Shopping in Hoki

This making clothes fit lark requires some brain power, endless thinking and consultation of Palmer and Pletsch's Fit for Real People. Then lots of practising. I'm part way through all that and have far to go. Below is the full bust adjustment I did for the top in New Look 6735. I feel like I learnt a lot just making this adjustment, but there are still a lot of pulls in the fabric when I wear it. This time I am making the knit cardigan from the same pattern, which has a similar shape, so I thought I would try a new FBA method. Although FFRP advise that for alterations of more than 1.5 inches per side, a "Y" bust dart alteration is the best method, that seemed too hard at the time.

Now it seems I have the requisite bravery (and the knowledge that I bought the fabric and if I don't sew it up, then I have wasted quite a bit of cash on the merino). Here is the cardigan front with the "Y' bust dart alteration. I'm part way through sewing the cardigan - no try-ons or photos yet.
Today bargain shopping day. Bargain shopping days cannot be planned, they can only be fortuitous accidents. It is also true that the chance of a fortuitous accident goes up if the shopping involves the St Vincent de Paul shop in Hokitika. Below is my new tailored jacket which cost me the princely sum of $4. Casting my eye over it at home with my newly acquired fitting knowledge, I can see that the sleeves need taking up and if I can find a way of shifting the front closure (currently a button) down, I might lose the maternity silhouette (a bit anyway, a fat tummy still has to fit under there somewhere). Last time I had a great op shop jacket find, I paid the Bernina ladies to adjust the sleeves, but for goodness sake, it is four dollars of jacket! Time for me to have a go myself. I'm not sure I can do anything about the gaping at the lapel and I may yet dye it a different colour. It is very very pink and liable to look grubby within seconds of wearing it at the moment.Bargain #2: a knit dress from Postie Plus for $15. It has a soft collar and pleats on the front with buttons to hold the pleats. The colour is a bit Air New Zealand teal, but I do like the dress The lace at the bottom isn't part of the dress. The slip underneath (an older op shop find) needs shortening. Without a slip, this dress will cling to big lumps a little too much.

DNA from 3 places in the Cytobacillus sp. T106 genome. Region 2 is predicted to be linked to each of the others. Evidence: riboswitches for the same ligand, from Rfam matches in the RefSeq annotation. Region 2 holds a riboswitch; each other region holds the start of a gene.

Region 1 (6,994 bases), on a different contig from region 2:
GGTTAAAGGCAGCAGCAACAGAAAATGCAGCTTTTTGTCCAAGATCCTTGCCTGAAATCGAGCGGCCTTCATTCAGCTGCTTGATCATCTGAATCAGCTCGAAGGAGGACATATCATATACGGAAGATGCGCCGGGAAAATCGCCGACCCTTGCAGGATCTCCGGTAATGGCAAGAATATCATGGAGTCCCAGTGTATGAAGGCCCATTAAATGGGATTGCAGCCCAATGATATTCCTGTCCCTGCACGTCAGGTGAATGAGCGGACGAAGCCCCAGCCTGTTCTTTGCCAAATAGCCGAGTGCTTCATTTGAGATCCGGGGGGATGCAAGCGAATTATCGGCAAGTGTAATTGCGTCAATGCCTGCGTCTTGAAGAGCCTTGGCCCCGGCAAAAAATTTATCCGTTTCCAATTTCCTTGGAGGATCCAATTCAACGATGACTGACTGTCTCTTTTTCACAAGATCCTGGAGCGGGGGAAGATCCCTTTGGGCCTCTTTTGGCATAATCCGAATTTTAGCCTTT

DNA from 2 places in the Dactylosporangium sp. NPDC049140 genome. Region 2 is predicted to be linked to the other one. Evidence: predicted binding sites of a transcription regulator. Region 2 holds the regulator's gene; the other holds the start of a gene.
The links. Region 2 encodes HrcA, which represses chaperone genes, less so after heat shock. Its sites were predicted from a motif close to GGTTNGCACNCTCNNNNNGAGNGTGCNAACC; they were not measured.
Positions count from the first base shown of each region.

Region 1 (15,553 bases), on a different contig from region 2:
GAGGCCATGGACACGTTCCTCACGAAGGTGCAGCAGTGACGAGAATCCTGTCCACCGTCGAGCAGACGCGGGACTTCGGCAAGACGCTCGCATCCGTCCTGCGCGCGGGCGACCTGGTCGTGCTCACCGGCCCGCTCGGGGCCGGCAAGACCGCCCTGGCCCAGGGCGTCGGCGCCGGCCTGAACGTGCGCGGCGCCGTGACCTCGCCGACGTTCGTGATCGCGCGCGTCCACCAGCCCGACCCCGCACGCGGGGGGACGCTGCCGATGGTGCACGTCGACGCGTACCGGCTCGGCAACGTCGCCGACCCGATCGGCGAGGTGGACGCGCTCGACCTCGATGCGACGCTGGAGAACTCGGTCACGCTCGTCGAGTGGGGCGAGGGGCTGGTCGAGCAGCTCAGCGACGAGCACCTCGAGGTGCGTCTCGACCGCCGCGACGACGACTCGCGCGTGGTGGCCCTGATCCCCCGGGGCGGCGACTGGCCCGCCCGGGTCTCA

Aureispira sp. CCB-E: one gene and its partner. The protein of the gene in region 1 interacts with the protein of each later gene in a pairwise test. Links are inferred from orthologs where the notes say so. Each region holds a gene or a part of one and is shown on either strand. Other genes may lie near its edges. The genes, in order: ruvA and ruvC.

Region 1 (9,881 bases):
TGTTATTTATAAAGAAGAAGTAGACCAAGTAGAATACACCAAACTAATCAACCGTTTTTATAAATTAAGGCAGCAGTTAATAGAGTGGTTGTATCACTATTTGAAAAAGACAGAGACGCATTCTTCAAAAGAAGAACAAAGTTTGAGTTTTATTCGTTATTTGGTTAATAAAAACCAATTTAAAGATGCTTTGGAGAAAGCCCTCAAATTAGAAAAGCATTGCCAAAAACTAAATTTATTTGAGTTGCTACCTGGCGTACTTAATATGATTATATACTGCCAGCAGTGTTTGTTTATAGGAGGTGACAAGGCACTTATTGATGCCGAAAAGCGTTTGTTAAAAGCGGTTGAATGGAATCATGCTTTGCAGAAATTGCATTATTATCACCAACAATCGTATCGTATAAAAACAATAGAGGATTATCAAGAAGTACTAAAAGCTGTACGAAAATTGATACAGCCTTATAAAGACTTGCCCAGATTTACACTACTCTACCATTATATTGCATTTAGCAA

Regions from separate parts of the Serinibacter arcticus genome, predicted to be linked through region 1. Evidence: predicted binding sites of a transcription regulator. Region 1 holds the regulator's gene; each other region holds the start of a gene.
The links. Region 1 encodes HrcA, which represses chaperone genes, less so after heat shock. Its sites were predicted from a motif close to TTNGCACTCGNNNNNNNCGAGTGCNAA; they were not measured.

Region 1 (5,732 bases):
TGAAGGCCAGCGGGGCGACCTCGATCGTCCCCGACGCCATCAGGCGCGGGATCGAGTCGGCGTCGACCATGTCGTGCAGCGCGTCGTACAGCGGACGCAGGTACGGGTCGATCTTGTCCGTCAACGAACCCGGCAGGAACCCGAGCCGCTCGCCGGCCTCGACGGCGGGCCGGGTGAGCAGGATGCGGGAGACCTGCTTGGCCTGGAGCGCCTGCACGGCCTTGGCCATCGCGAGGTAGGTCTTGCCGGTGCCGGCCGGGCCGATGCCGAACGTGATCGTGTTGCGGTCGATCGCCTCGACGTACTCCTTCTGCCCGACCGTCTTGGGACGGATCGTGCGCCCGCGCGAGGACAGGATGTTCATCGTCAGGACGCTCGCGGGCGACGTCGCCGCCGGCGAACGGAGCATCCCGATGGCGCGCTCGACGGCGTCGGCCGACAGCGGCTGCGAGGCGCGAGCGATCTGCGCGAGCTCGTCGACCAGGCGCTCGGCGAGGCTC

It does seem like I've gravitated towards some rather matronly items, by my own choice. I'm not there on analysing that, but it is true that we are talking about work clothes here and work clothes on a budget. Plus I don't want to wear a floaty tunic.


Christopher said…
Interesting. There's a guy in NYC who bought trousers at Goodwill (similar to Hospice Shops here) for $2 or so. Normally he would take them to his tailor for fixing up, but he baulked: $8 to shorten the legs. He decided to do it himself, and hasn't looked back.

See web malepatternbaldness dot com.

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